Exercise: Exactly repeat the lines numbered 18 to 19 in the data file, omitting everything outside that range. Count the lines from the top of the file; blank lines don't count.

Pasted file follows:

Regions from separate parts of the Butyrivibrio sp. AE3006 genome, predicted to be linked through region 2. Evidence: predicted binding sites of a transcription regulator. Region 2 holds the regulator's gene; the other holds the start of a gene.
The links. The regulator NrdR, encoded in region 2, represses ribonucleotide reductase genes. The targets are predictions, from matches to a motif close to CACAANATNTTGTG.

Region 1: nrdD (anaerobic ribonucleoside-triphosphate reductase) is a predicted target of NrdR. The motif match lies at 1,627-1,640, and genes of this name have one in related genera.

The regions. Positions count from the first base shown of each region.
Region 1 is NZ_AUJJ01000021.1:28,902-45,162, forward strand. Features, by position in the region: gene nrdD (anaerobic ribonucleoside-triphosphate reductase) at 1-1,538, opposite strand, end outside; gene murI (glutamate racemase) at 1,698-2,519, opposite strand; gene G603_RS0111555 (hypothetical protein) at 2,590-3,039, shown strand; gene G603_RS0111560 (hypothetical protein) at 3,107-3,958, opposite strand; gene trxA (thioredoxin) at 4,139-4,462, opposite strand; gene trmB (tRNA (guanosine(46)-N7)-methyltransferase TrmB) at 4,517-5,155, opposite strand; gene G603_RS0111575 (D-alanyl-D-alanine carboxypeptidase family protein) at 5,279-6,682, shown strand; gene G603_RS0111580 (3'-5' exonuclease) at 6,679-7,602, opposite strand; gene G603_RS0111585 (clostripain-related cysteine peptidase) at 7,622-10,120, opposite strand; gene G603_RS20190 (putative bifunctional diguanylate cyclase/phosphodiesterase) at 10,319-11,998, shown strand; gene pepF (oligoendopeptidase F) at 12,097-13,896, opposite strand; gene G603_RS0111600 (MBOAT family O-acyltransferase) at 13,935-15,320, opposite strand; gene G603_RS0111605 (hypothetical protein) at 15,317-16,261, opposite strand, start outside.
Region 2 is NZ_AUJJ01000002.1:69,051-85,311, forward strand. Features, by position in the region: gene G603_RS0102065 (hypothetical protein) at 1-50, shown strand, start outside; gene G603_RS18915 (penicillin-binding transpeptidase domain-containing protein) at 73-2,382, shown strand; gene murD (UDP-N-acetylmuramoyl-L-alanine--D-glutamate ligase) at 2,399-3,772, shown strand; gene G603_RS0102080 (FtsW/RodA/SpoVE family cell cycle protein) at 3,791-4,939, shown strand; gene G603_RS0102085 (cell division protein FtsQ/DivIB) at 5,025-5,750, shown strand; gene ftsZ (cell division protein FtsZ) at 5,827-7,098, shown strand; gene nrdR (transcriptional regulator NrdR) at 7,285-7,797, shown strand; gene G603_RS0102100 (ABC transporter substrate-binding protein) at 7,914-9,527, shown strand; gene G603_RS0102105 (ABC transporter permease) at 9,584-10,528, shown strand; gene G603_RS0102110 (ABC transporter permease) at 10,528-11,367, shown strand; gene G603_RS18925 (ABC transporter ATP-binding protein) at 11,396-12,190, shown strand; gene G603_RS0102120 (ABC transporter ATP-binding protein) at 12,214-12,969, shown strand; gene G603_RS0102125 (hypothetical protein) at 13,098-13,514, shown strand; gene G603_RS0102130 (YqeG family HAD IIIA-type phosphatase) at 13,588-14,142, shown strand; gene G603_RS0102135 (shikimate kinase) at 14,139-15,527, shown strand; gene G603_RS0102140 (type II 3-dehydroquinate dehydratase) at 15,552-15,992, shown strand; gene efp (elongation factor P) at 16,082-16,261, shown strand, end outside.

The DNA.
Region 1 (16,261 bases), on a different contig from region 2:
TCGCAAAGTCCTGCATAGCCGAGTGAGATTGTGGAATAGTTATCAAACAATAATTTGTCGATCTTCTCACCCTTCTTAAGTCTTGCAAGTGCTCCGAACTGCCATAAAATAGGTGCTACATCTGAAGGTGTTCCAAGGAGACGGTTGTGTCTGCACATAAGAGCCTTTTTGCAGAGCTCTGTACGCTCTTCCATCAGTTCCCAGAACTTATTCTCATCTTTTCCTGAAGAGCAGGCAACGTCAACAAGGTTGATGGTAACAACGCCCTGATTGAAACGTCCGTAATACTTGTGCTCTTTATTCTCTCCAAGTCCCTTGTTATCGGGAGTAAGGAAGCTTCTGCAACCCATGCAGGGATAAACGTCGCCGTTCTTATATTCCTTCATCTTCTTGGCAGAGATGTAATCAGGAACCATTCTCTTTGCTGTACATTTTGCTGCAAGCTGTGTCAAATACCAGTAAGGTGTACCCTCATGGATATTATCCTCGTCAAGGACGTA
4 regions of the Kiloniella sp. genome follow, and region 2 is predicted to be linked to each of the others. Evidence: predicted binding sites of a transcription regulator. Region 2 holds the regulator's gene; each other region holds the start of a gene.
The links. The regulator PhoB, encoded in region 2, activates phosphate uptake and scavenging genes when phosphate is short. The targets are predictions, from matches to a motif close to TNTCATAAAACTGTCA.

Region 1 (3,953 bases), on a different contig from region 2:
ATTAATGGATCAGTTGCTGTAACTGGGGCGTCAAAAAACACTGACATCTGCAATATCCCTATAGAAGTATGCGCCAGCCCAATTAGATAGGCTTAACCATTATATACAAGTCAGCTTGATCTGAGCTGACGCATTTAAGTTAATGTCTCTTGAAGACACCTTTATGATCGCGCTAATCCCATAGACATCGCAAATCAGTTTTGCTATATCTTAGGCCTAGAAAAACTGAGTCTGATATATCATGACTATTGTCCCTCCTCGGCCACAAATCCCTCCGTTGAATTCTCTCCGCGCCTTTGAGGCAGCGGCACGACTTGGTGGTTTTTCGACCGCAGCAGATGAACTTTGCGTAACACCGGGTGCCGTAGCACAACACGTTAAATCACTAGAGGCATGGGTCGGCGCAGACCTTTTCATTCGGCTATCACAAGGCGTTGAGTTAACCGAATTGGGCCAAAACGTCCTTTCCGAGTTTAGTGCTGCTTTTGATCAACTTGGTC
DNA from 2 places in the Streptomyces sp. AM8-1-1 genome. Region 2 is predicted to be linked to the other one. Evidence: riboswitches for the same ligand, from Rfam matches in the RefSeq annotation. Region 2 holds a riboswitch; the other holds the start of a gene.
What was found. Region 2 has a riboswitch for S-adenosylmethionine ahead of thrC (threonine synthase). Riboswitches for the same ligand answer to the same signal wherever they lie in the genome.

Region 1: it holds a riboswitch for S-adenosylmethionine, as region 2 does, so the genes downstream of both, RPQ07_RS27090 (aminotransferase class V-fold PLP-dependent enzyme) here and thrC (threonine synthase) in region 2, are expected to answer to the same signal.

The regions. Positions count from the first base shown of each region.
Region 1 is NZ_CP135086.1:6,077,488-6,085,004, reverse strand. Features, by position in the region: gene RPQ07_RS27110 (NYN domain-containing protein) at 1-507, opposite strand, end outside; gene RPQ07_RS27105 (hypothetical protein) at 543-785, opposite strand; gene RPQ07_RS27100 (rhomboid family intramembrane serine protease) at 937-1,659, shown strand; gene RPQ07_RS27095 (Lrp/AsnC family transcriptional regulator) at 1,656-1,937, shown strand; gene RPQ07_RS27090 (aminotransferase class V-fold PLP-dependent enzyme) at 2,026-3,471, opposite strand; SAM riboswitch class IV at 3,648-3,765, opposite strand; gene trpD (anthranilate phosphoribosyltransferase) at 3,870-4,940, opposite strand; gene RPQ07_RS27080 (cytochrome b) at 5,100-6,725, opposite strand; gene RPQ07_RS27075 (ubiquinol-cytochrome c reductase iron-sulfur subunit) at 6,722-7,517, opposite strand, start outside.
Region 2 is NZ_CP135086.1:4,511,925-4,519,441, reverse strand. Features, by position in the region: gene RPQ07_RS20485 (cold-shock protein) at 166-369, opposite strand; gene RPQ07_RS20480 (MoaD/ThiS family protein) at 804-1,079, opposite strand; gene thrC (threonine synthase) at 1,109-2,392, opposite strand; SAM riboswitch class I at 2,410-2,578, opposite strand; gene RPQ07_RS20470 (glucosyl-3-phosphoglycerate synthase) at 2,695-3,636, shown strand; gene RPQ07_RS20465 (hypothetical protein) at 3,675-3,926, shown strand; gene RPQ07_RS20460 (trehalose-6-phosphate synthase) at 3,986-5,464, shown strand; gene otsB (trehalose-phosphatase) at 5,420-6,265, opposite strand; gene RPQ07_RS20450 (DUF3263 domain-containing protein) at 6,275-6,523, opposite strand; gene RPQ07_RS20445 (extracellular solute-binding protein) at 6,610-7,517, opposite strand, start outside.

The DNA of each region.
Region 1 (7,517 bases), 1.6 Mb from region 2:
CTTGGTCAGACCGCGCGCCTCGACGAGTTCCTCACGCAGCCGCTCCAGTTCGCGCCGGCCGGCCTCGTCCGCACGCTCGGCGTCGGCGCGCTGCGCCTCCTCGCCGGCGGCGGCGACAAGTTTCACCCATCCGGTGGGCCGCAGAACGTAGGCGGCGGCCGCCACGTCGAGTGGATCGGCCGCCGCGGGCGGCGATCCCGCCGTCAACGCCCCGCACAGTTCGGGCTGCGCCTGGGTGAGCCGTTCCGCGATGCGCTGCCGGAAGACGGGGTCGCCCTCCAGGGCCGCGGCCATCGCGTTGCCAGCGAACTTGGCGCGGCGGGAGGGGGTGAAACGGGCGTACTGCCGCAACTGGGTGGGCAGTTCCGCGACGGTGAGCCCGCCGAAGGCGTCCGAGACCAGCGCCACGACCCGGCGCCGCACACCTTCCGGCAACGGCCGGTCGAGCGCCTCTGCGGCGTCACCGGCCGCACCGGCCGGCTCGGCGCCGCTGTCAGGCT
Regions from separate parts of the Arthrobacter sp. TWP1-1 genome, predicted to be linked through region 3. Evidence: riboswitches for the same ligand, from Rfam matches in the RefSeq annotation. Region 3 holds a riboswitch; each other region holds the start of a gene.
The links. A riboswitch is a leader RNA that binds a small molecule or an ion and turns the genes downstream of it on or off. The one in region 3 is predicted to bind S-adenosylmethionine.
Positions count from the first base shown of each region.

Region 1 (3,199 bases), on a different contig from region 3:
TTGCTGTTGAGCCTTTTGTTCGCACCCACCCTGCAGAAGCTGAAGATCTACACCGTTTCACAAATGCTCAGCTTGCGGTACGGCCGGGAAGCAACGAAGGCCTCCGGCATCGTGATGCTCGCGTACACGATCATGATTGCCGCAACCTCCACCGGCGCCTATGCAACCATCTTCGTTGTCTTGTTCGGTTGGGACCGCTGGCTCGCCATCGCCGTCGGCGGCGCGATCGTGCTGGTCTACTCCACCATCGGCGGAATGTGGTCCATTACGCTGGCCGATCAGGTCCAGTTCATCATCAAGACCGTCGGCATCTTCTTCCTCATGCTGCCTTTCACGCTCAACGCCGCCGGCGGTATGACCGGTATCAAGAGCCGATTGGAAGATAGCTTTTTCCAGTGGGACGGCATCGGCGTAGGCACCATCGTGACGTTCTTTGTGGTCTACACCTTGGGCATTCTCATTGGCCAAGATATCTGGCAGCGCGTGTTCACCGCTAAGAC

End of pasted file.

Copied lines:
Region 1 is NZ_CP135086.1:6,077,488-6,085,004, reverse strand. Features, by position in the region: gene RPQ07_RS27110 (NYN domain-containing protein) at 1-507, opposite strand, end outside; gene RPQ07_RS27105 (hypothetical protein) at 543-785, opposite strand; gene RPQ07_RS27100 (rhomboid family intramembrane serine protease) at 937-1,659, shown strand; gene RPQ07_RS27095 (Lrp/AsnC family transcriptional regulator) at 1,656-1,937, shown strand; gene RPQ07_RS27090 (aminotransferase class V-fold PLP-dependent enzyme) at 2,026-3,471, opposite strand; SAM riboswitch class IV at 3,648-3,765, opposite strand; gene trpD (anthranilate phosphoribosyltransferase) at 3,870-4,940, opposite strand; gene RPQ07_RS27080 (cytochrome b) at 5,100-6,725, opposite strand; gene RPQ07_RS27075 (ubiquinol-cytochrome c reductase iron-sulfur subunit) at 6,722-7,517, opposite strand, start outside.
Region 2 is NZ_CP135086.1:4,511,925-4,519,441, reverse strand. Features, by position in the region: gene RPQ07_RS20485 (cold-shock protein) at 166-369, opposite strand; gene RPQ07_RS20480 (MoaD/ThiS family protein) at 804-1,079, opposite strand; gene thrC (threonine synthase) at 1,109-2,392, opposite strand; SAM riboswitch class I at 2,410-2,578, opposite strand; gene RPQ07_RS20470 (glucosyl-3-phosphoglycerate synthase) at 2,695-3,636, shown strand; gene RPQ07_RS20465 (hypothetical protein) at 3,675-3,926, shown strand; gene RPQ07_RS20460 (trehalose-6-phosphate synthase) at 3,986-5,464, shown strand; gene otsB (trehalose-phosphatase) at 5,420-6,265, opposite strand; gene RPQ07_RS20450 (DUF3263 domain-containing protein) at 6,275-6,523, opposite strand; gene RPQ07_RS20445 (extracellular solute-binding protein) at 6,610-7,517, opposite strand, start outside.